Beinn Dearg, living up to its name of the Red Mountain...

ImageBeinn Dearg lives up to its name - the Red Mountain by scotlandmac, on Flickr

ImageAn ancient land - Torridon, Scottish Highlands by scotlandmac, on Flickr

ImageBeinn Dearg and Baosbheinn by scotlandmac, on Flickr

ImageSun on Beinn Dearg by scotlandmac, on Flickr

Baosbheinn; Beinn an Eoin, the Mountain of the Birds; Beinn a Chearchaill. Beinn Alligin, the Jewelled Mountain...all in their glory.

Liathach looked Alpine...

ImageHeading back by scotlandmac, on Flickr

ImageDSC_0498.jpg by Anne C, on Flickr

ImageLiathach by Anne C, on Flickr

It took us the same time on the return as the walk in, what with watching our feet with the ice but mainly because I couldn’t stop taking photos of the ever changing light! It was stunning.

ImageSun in the east by scotlandmac, on Flickr

Loch Torridon appearing through the gap in the glen...

ImageBeinn Dearg , Alligin behind by Anne C, on Flickr

A very difficult place to leave but the light was going quite quickly. The sky was softening into the pinks and lemons of sunset and away in the distance above Achnasheen we could see the familiar pyramid of Foinn Bheinn, completely covered in snow, though very distant in this photo...

ImageDSC_0523.jpg by Anne C, on Flickr

Looking south east we weren't sure what we were looking at...Moruisg? The Monar Forest area?

ImageUntitled by Anne C, on Flickr

ImageGetting back to Glen Torridon before dark by scotlandmac, on Flickr

Beinn Eighe lit up...

ImageDSC_0522.jpg by Anne C, on Flickr

Beinn Eighe in the final stages of light at 4.15pm...

ImageBeinn Eighe in the dusk at 4.15pm by scotlandmac, on Flickr

The last of the light in the glen...

ImageDSC_0536.jpg by Anne C, on Flickr

Liathach turning rose pink...

ImageLiathach in late afternoon light by Anne C, on Flickr

It was pitch dark in the glen by the time we arrived at the car park at 4.20pm, weary but thrilled that we’d had a such a fine day to savour one of the hidden glories of the Highlands.

'The best laid plans go aft agley' and we have plenty experience of that, but sometimes - sometimes! - the stars align. If we’d been an hour earlier, we wouldn’t have enjoyed quite the same glorious light on the descent from the loch. And as Chris reminded me, we might not have been so lucky as to have seen the wee otter!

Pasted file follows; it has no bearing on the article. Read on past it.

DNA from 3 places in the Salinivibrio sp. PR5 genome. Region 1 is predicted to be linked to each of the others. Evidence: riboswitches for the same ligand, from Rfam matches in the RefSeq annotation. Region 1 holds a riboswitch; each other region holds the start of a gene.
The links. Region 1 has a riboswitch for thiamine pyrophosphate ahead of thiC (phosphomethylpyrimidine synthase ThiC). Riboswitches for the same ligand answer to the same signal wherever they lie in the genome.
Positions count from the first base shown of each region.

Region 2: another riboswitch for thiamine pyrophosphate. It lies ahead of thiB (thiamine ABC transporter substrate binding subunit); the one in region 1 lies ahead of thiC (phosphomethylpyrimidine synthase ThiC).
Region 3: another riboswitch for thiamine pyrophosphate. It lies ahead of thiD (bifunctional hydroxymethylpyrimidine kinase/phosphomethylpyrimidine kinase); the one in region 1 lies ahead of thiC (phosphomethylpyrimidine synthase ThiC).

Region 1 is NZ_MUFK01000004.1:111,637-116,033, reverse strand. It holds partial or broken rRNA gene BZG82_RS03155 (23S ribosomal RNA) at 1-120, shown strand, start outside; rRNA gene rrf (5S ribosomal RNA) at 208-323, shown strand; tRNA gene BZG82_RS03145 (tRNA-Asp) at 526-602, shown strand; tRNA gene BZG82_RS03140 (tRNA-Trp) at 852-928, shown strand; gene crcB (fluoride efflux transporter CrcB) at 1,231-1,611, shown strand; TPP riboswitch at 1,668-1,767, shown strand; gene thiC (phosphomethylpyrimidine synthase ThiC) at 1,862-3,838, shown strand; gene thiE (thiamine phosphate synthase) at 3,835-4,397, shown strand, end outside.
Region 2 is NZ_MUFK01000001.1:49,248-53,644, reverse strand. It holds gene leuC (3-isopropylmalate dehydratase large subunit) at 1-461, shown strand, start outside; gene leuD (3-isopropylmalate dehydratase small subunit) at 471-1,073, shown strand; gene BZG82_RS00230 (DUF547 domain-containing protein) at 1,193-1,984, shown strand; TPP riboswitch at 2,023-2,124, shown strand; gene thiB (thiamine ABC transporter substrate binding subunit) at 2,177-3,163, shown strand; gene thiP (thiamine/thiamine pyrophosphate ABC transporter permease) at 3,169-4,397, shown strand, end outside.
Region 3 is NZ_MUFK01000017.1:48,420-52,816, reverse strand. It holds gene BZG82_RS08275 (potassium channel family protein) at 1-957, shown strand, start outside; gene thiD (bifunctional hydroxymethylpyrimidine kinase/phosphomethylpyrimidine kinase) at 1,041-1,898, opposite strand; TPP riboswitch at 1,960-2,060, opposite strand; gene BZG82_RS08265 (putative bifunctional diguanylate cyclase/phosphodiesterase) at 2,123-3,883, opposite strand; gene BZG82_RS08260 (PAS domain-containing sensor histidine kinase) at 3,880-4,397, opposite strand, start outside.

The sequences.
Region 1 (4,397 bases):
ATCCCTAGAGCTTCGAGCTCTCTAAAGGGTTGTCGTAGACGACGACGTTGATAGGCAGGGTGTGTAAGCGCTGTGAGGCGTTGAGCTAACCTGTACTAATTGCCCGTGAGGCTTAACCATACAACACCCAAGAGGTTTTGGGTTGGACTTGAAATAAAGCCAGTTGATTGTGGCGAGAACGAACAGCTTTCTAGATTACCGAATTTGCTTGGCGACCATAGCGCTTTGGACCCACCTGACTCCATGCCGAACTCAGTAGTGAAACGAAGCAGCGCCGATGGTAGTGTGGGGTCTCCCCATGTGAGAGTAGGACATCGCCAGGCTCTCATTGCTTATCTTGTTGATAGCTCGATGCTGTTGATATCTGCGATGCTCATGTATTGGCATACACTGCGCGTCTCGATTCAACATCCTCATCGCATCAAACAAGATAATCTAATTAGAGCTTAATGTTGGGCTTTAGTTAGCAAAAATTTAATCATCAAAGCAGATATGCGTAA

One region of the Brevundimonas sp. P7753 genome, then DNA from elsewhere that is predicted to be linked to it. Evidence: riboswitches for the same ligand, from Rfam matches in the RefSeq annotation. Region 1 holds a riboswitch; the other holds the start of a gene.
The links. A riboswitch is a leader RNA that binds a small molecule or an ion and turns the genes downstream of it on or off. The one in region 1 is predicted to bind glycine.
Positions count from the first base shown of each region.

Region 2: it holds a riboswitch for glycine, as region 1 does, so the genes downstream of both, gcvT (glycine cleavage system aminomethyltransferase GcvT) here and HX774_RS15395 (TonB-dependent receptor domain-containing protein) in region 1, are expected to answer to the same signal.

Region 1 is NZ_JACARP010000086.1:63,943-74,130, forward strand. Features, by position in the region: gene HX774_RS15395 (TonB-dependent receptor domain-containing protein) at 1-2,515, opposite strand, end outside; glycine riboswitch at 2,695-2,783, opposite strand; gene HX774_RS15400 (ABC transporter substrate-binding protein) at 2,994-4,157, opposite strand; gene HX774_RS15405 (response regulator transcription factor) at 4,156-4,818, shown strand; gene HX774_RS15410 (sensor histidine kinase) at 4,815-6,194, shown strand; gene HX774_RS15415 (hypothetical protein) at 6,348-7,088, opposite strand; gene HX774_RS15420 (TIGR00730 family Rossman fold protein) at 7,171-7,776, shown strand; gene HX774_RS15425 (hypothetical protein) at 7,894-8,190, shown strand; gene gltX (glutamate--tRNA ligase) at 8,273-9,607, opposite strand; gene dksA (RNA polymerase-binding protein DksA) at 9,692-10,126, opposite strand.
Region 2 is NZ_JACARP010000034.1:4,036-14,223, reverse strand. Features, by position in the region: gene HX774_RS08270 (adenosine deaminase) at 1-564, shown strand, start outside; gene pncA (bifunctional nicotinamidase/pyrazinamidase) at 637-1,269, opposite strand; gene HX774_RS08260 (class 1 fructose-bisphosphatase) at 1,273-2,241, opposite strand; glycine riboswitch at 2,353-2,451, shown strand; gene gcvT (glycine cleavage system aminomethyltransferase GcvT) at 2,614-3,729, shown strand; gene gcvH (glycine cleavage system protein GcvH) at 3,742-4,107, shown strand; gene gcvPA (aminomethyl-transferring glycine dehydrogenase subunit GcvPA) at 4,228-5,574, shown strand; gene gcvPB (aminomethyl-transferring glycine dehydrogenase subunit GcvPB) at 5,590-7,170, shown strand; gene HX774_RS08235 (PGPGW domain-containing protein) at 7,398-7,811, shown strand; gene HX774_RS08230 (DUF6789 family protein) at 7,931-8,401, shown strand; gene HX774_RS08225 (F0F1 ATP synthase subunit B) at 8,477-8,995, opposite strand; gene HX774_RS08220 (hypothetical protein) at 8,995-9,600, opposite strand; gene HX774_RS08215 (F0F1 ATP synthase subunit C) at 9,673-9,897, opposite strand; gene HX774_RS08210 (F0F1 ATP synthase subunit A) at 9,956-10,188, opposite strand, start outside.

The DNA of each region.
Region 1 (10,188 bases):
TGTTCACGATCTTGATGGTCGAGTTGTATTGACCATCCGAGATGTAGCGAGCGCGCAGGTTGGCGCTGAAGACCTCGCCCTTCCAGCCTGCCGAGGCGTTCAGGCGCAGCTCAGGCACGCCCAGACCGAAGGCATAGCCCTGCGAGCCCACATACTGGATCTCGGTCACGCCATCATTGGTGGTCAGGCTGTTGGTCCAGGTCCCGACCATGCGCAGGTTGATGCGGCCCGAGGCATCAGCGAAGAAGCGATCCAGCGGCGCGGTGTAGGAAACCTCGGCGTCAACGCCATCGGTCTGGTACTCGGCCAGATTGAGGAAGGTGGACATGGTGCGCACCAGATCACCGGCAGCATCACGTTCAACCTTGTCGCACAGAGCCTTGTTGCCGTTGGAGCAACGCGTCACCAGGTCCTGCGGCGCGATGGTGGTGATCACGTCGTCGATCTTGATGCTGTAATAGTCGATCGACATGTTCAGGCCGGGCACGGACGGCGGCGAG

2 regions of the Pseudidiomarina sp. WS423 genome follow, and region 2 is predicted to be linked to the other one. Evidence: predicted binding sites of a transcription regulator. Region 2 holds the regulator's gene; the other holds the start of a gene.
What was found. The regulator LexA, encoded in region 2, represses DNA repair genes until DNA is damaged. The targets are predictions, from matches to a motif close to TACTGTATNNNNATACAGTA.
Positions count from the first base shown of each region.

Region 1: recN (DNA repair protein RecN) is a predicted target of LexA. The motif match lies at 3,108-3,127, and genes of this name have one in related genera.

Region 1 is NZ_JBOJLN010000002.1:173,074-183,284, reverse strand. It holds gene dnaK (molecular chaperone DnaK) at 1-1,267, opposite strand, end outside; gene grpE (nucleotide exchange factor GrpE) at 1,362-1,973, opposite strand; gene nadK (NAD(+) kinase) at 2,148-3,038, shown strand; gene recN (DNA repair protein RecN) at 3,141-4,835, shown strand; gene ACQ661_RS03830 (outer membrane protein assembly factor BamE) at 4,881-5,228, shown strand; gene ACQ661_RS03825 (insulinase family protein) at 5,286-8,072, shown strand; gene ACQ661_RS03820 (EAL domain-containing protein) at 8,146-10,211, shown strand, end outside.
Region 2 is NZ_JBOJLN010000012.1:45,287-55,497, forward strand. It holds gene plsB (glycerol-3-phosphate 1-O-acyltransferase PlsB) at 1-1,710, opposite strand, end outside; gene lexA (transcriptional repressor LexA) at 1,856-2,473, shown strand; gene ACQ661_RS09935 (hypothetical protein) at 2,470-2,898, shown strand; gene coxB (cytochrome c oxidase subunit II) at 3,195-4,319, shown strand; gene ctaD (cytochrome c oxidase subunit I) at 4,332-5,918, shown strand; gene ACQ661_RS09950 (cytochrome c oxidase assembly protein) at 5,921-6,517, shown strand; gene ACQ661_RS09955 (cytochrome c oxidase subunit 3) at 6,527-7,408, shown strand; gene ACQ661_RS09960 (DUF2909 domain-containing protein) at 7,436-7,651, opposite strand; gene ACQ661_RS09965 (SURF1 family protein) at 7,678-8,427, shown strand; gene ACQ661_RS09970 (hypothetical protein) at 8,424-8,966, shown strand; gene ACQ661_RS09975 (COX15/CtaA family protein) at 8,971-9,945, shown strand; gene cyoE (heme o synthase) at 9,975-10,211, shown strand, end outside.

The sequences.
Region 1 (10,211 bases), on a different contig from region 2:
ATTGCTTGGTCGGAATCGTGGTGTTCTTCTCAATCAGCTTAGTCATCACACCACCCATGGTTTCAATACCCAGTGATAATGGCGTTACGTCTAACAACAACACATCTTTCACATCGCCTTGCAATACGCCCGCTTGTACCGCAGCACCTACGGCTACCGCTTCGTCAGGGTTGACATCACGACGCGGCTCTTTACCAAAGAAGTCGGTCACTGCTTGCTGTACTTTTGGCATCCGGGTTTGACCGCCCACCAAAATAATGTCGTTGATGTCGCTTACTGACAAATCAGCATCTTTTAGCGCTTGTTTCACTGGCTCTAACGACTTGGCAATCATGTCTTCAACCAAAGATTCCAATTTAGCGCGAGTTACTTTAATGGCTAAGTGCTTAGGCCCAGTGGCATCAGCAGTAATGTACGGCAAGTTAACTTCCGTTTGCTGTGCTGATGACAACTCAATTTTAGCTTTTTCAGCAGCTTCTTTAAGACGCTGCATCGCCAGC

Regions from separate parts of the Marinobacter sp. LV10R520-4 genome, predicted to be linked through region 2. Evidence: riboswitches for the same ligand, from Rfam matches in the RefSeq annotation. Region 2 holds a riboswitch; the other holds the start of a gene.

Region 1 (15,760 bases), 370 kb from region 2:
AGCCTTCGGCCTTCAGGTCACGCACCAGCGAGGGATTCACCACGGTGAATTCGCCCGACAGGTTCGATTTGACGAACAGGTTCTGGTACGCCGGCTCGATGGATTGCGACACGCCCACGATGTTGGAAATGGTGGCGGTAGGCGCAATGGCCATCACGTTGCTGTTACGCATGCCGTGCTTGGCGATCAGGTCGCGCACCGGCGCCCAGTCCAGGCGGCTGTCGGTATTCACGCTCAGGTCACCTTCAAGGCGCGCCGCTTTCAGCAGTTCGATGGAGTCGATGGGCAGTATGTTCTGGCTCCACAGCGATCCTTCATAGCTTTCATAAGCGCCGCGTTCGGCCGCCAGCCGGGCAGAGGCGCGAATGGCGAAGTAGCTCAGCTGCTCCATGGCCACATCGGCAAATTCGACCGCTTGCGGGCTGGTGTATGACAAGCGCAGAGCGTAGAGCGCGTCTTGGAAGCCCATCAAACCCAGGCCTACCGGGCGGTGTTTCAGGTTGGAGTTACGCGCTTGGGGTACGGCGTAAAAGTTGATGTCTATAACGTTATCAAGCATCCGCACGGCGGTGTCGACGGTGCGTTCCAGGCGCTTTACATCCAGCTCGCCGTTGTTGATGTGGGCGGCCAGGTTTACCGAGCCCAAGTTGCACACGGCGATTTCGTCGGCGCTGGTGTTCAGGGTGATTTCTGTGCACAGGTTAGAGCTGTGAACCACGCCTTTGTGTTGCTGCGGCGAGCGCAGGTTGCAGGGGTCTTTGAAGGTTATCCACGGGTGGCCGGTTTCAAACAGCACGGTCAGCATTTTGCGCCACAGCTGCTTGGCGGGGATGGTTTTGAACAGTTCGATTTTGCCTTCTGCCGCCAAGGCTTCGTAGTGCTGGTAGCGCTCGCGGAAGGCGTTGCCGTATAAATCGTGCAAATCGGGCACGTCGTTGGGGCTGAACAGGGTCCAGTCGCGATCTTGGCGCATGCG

The spectacle continued as we left the darkness of the glen and drove along the shores of Loch Torridon, bringing what had been a memorable day in this finest of places to a close.

ImageLoch Torridon in last light by Anne C, on Flickr
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Anne C
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Re: A Sunset Walk Below the Torridon Giants

Postby Verylatestarter » Sat Jan 22, 2022 11:21 pm

Anne

Great photos of a wonderful area of the country.

The last time i saw the car park deer, he was poking his head in a van window hustling for snacks.

Thanks again

John
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Re: A Sunset Walk Below the Torridon Giants

Postby Hillbeback » Sun Jan 23, 2022 6:33 pm

Anne,

What beautiful images you have captured especially the sunset ones. I try to imagine how it would feel to be there in such breathtaking surroundings. One for you both to saviour and never forget.
Thanks for sharing them with us.

Moira
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Re: A Sunset Walk Below the Torridon Giants

Postby Huff_n_Puff » Mon Jan 24, 2022 4:36 pm

Well, just think if I'd got my act together we might have met on this walk :roll: :shock: :D . Stunning photos in, thank you for sharing. What an amazing light. This walk had been on my holiday list too, but somehow we didn't make it, but I will remedy that soon, not that I expect to be so fortunate with the conditions!

Wonderful :clap: :clap: :clap:
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Re: A Sunset Walk Below the Torridon Giants